For the sister-brother duo behind Jebena Cafe in north Seattle, owning a restaurant goes far beyond simple business and profits. When Martha Seyoum opened the Jebena Cafe nearly ten years ago (their milestone anniversary approaches in January), her motivations were those of most restaurateurs and business owners: grow the business, make a profit, and establish a customer base.
But it was that customer base that would change how she and her team would come to view the small, bustling cafe — as less of a "place" and more of a home, a community, a family.
Jebena Cafe is an Ethiopian restaurant with coffee and great food at its heart, co-owned by Martha and her brother, Mesfin Ayele, both natives of Ethiopia. Before opening Jebena, Martha worked for years in other restaurants as a waitress, not realizing she was actually learning how to run her own restaurant. The pair grew up with their mother, who Mesfin says is an amazing cook.
"She taught us how to cook from a young age," he said. And they kept cooking, whenever possible, with traditional and authentic Ethiopian ingredients and spices, creating as much of their native cuisine as they could.
When they opened Jebena, this was the foundation: their mother's wonderful cooking, imparted on them over decades, and the spices and coffee from their country. They continue to use spices brought directly from Ethiopia in every dish, and it's what sets their food apart, says Mesfin. In fact, their mother acts as their restaurant's supplier, as she now lives half the year in the U.S. and half in Ethiopia, using those months to gather fresh spices and ingredients to stock the kitchen at Jebena. The coffee they specialize in, too, is imported directly from Ethiopia.
When you eat at Jebena, every meal is fresh and packed with flavor. Those straight-from-Ethiopia spices make a difference, but so does the love and effort poured into every dish. These are mom's recipes, and each one you order is made fresh on the spot, served to the customer steaming and delicious and wholly authentic. They offer various "Jebena combos" among their dishes, each one providing an opportunity to taste an assortment of their offerings and a variety of different Ethiopian flavors. Mesfin says these are the best way to get outside your comfort zone and try something new that you're sure to love.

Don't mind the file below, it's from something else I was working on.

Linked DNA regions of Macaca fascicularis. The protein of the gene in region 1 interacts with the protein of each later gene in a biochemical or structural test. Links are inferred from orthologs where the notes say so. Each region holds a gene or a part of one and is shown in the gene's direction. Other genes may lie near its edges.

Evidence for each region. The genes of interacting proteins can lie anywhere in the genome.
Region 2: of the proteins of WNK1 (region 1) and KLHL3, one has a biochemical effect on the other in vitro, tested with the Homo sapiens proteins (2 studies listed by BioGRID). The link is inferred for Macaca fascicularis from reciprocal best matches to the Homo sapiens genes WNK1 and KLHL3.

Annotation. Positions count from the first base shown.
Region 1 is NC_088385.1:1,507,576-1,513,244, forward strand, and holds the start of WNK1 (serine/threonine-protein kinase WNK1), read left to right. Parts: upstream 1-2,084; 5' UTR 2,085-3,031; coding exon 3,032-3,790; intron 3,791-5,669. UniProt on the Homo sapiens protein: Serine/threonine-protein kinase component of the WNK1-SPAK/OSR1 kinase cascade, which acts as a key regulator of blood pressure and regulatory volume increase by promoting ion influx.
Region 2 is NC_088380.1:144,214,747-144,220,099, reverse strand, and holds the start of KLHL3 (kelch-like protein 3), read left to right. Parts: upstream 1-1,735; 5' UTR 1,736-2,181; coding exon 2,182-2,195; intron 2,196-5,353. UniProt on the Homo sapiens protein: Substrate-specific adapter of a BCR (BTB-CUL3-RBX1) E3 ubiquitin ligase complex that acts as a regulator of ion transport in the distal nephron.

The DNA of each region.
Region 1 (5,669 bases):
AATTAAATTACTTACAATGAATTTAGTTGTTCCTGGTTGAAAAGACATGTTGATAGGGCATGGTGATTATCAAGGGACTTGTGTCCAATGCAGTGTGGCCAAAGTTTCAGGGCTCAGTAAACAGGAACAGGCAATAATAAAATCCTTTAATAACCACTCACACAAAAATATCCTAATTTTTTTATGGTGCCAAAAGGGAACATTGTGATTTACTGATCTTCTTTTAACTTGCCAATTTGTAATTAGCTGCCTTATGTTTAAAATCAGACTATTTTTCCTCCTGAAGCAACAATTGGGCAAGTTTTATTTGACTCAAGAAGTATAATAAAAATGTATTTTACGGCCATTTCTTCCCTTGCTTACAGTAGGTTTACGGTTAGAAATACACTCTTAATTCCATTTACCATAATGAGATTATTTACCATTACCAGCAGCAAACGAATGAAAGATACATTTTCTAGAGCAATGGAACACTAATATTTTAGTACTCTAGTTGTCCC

Over the course of this year and the unexpected pandemic that has been massively painful for many small businesses and restaurants, there has been a bit of a rollercoaster of emotions for the Jebena team as well, but ultimately, they've been reminded of their love for their community. At the start of the pandemic when everything was very new and unclear, Mesfin and Martha were scared about the uncertain future. They went from a restaurant packed with regulars every night to closed doors and silence. Understandably, they were worried about the future of the restaurant. But Mesfin said within weeks their regulars started coming by, leaving money or asking to buy gift cards to use when the cafe could reopen, instantly proving to the team at Jebena just how much their neighborhood and customers really are family to them.
To Martha and Mesfin, each customer is part of their community, whether someone new or someone who has been in countless times. Their customers know them by name, ask about their kids, and likewise, the co-owners know their customers too. They love them like their own family. And the response they received during the pandemic has proven why. It's all about the community that good meals and good people create.
Now they've got a takeout rhythm going, and while they miss seeing everyone sitting down around warm bowls of food, sharing stories and camaraderie, they know those days are around the corner someday soon. Regular or first-timer, if you stop by, you'll be welcomed in with open arms and treated to great food, even while you still have to take your meal to-go.
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